Requiem for a Neurotic Dog

Our Toy Fox Terrier, Spunky, may not have been as ancient as Uncle Chichi, purportedly the world’s oldest dog who passed away at either age 24, 25 or 26 (depending on the source) on Tuesday, but he was definitely pretty old when he shuffled up them Golden Stairs this last week.

We figure he had to be at least 15 or 16, since we acquired him (read:  were talked into taking him by our daughter, his rescuer) in February of 1997.  He wasn’t a puppy then, so he must have been somewhere around a year or two old when we adopted him into our already dog-filled lives.

You see, in our 35 years of marriage we’ve been the ultimate suckers for abandoned and abused animals.  Mainly dogs, but the last few years we’ve expanded into the feline realm.  Currently we have six of those.

(It would be laughably easy to turn into The Crazy Cat Person.  I don’t say “Cat Lady” because my husband is probably more gaga over cats than I am—and that’s saying something since he originally wasn’t what you’d call a “cat person.”  Now, if he comes home from a trip to Walmart without a new cat toy for the two indoor cats, I’m tempted to take his temperature to make sure he’s not ailing.)

But back when we got Spunky, our lives were dominated by canines.  We had four “outside” dogs—all Collie mixes.  Three were siblings and the fourth was the mother, whom we had discovered lying by the gate to our place out in the country in California.

She’d been dumped on our road (unfortunately a common occurrence since we were not too far from Sacramento) and was really thin, with bald patches in her fur and was only one or two weeks away from delivering what turned out to be a litter of ten puppies.

Needless to say, we found homes for five of the eight puppies that survived and kept three ourselves, plus the mother.

Over the course of the next couple of years we also adopted a mini-Dachshund from the animal shelter and then a Chihuahua.  All six of our dogs made the trip to Texas with us when we moved here in 1996.

We all traveled together in our Ford Econoline van and spent the night at a rest stop on the border of Arizona and New Mexico.  When we took the dogs out in the morning, a lady who’d been parked next to us with her two Chihuahuas looked on us in amazement as one after another of the dogs came out of the van, reminiscent of one of those clown cars at the circus.  She said “You’ve got a real herd there!”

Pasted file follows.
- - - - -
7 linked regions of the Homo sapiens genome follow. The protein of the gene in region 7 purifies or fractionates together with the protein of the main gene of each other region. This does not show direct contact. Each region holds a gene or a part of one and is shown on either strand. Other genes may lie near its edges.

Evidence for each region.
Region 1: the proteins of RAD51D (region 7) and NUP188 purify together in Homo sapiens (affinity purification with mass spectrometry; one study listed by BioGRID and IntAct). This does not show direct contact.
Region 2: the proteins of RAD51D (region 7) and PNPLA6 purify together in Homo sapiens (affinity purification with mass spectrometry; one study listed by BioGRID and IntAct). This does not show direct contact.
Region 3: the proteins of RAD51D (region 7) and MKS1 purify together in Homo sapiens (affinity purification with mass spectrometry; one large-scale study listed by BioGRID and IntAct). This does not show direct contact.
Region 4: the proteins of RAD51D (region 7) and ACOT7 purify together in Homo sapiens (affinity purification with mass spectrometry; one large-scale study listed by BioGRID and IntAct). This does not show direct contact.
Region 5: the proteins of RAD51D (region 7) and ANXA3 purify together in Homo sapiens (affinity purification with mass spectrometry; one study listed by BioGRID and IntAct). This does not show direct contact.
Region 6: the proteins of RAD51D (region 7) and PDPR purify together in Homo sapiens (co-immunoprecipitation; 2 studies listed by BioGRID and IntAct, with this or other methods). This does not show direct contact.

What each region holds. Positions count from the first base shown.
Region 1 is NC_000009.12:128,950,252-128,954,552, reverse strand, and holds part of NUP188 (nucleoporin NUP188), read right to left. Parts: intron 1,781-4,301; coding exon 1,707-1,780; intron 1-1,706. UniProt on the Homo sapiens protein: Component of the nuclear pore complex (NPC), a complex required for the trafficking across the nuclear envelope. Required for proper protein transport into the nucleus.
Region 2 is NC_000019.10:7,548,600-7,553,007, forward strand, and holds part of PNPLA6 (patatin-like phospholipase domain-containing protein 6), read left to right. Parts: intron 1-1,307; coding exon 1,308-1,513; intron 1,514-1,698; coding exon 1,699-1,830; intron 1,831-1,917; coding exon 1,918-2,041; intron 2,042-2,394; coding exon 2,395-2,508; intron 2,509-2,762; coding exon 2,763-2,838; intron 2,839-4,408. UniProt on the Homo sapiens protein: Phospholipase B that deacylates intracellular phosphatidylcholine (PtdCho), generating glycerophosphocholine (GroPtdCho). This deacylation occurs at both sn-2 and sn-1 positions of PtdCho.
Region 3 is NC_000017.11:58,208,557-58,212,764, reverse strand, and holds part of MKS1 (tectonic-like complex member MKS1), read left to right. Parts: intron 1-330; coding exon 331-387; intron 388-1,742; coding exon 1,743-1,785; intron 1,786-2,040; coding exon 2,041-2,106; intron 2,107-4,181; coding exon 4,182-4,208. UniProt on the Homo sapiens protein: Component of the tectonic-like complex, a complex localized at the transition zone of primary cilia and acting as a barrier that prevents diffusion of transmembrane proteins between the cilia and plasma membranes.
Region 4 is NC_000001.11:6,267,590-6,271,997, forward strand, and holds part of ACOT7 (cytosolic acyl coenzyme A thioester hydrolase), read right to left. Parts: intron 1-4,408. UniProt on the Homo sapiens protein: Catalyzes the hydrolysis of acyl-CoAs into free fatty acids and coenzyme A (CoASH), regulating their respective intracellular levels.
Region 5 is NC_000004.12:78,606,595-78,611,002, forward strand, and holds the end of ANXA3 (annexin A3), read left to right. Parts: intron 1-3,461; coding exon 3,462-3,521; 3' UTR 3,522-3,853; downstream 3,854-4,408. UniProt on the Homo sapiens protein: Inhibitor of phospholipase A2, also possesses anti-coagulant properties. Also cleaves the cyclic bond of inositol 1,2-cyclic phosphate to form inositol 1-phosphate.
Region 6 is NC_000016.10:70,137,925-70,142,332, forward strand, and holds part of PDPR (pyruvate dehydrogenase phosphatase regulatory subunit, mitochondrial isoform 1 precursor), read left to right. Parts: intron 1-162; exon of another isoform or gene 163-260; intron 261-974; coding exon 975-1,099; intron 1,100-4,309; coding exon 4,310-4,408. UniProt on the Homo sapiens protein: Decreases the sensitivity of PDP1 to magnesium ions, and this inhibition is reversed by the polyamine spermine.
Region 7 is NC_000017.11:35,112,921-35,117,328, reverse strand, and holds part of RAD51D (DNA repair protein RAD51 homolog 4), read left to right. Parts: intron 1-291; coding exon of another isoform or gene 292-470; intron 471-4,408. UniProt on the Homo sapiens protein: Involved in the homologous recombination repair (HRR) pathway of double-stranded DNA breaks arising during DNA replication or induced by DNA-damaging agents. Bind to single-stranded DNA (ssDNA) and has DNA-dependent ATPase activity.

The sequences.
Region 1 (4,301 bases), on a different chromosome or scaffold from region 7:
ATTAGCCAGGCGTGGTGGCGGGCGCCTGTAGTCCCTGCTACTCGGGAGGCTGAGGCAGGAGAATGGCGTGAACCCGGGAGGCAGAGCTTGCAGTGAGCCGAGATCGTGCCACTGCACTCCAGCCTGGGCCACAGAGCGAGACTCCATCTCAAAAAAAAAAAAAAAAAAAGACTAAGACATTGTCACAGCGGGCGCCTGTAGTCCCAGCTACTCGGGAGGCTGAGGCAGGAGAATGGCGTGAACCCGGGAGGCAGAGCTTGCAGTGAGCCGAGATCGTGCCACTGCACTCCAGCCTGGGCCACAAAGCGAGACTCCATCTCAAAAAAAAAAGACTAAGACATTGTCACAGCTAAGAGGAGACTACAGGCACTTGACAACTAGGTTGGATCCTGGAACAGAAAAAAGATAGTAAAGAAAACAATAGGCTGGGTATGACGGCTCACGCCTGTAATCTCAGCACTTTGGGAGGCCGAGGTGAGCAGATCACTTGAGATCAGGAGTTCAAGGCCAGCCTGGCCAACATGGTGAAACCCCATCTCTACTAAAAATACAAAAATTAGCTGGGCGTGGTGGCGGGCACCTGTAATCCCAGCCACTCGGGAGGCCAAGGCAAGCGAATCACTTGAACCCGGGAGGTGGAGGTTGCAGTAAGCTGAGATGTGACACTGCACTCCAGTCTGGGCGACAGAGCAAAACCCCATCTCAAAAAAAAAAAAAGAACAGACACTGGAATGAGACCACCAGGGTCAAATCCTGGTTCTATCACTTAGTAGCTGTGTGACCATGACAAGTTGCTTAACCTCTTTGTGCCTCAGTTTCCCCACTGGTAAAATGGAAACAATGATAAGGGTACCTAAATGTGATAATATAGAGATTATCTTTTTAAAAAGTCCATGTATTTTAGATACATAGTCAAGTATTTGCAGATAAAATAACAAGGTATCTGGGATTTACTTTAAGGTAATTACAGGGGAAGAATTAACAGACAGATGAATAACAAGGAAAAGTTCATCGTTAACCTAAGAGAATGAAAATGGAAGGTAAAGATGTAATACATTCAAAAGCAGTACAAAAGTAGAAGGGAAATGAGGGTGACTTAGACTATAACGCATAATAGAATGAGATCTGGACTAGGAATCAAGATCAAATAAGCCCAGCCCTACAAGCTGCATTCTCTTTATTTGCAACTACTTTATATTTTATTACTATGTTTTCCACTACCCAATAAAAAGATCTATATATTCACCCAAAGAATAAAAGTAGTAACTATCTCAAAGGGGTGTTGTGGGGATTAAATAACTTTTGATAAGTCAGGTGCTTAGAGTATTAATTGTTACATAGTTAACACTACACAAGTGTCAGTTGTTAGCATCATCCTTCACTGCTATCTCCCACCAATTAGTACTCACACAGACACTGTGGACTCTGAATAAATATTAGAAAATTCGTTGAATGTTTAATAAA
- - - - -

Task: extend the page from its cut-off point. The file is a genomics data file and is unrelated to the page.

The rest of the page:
So, when my daughter called from Houston in 1997 during a visit to friends and asked if we would be willing to take another “Chihuahua” that was living a miserable life with two little kids and an overbearing Boxer dog, what else could we say except for “yes”?

The “Chihuahua” turned out to be a Toy Fox Terrier.  Kind of the same thing, but then again–not really.  He was nervous, not particularly affectionate, and it was hard to tell if he was happy because someone had docked his tail so close it was essentially non-existent.  Not much to wag there.

I really don’t know if he had a happy day in his whole life because he always looked kind of anxious and worried.

Sort of the Woody Allen of dogdom.

Plus, the other little dogs of ours did not cotton to him—at all.  There definitely was a pecking order, and he was at the bottom.  But, since he was so neurotic, I think he liked it that way.

Long after the other two passed away, he would always want us to go through what became a mealtime ceremony for him—the ritualistic “taking away of the food bowl.”  He wouldn’t eat unless one of us pretended to try to take his food from him so he could pretend to snap and snarl at us and ultimately “win” his prize.

I told you he was different.

So, last week old age, cataracts, deafness and general senility caught up with Spunky and we (meaning my husband) had to take him for that last trip to the vet.

Today we got a nice sympathy card from them, along with a doggie angel pin to remember him by.  I think that was really thoughtful of them to do that.  Our vets here have been great.

So even though Spunky didn’t live as notable a life as Uncle Chichi, it was a pretty good one.

Even for a neurotic.

Spunky as "spokesdog" for t-shirts my daughter created a few years ago.

Warming his behind in the kitchen of our previous old house in Texas.

Tolerating the proximity of Culvey, one of our indoor cats.